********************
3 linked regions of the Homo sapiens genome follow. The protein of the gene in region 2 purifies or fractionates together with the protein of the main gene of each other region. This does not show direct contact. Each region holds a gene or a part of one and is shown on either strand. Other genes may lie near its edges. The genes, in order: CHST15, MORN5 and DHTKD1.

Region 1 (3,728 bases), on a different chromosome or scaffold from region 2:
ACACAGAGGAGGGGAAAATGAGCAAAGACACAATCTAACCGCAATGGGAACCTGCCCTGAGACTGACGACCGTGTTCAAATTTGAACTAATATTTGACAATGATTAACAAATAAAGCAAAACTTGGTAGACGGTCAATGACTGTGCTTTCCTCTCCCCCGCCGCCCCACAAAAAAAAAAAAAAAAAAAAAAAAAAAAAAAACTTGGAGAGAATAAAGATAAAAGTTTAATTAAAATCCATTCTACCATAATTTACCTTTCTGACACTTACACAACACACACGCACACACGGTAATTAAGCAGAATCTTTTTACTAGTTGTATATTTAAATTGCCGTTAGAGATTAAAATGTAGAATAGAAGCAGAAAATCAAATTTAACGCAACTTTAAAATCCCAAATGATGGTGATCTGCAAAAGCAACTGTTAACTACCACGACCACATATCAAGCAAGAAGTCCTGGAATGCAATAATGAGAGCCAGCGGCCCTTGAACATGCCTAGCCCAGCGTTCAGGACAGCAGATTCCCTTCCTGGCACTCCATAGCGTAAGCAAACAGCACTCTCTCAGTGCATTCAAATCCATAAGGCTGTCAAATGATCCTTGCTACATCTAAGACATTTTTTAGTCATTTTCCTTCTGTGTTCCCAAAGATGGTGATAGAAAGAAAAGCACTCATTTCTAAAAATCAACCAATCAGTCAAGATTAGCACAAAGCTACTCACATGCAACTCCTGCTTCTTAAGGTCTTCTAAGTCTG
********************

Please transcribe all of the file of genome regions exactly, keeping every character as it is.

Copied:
3 linked regions of the Homo sapiens genome follow. The protein of the gene in region 2 purifies or fractionates together with the protein of the main gene of each other region. This does not show direct contact. Each region holds a gene or a part of one and is shown on either strand. Other genes may lie near its edges. The genes, in order: CHST15, MORN5 and DHTKD1.

Region 1 (3,728 bases), on a different chromosome or scaffold from region 2:
ACACAGAGGAGGGGAAAATGAGCAAAGACACAATCTAACCGCAATGGGAACCTGCCCTGAGACTGACGACCGTGTTCAAATTTGAACTAATATTTGACAATGATTAACAAATAAAGCAAAACTTGGTAGACGGTCAATGACTGTGCTTTCCTCTCCCCCGCCGCCCCACAAAAAAAAAAAAAAAAAAAAAAAAAAAAAAAACTTGGAGAGAATAAAGATAAAAGTTTAATTAAAATCCATTCTACCATAATTTACCTTTCTGACACTTACACAACACACACGCACACACGGTAATTAAGCAGAATCTTTTTACTAGTTGTATATTTAAATTGCCGTTAGAGATTAAAATGTAGAATAGAAGCAGAAAATCAAATTTAACGCAACTTTAAAATCCCAAATGATGGTGATCTGCAAAAGCAACTGTTAACTACCACGACCACATATCAAGCAAGAAGTCCTGGAATGCAATAATGAGAGCCAGCGGCCCTTGAACATGCCTAGCCCAGCGTTCAGGACAGCAGATTCCCTTCCTGGCACTCCATAGCGTAAGCAAACAGCACTCTCTCAGTGCATTCAAATCCATAAGGCTGTCAAATGATCCTTGCTACATCTAAGACATTTTTTAGTCATTTTCCTTCTGTGTTCCCAAAGATGGTGATAGAAAGAAAAGCACTCATTTCTAAAAATCAACCAATCAGTCAAGATTAGCACAAAGCTACTCACATGCAACTCCTGCTTCTTAAGGTCTTCTAAGTCTG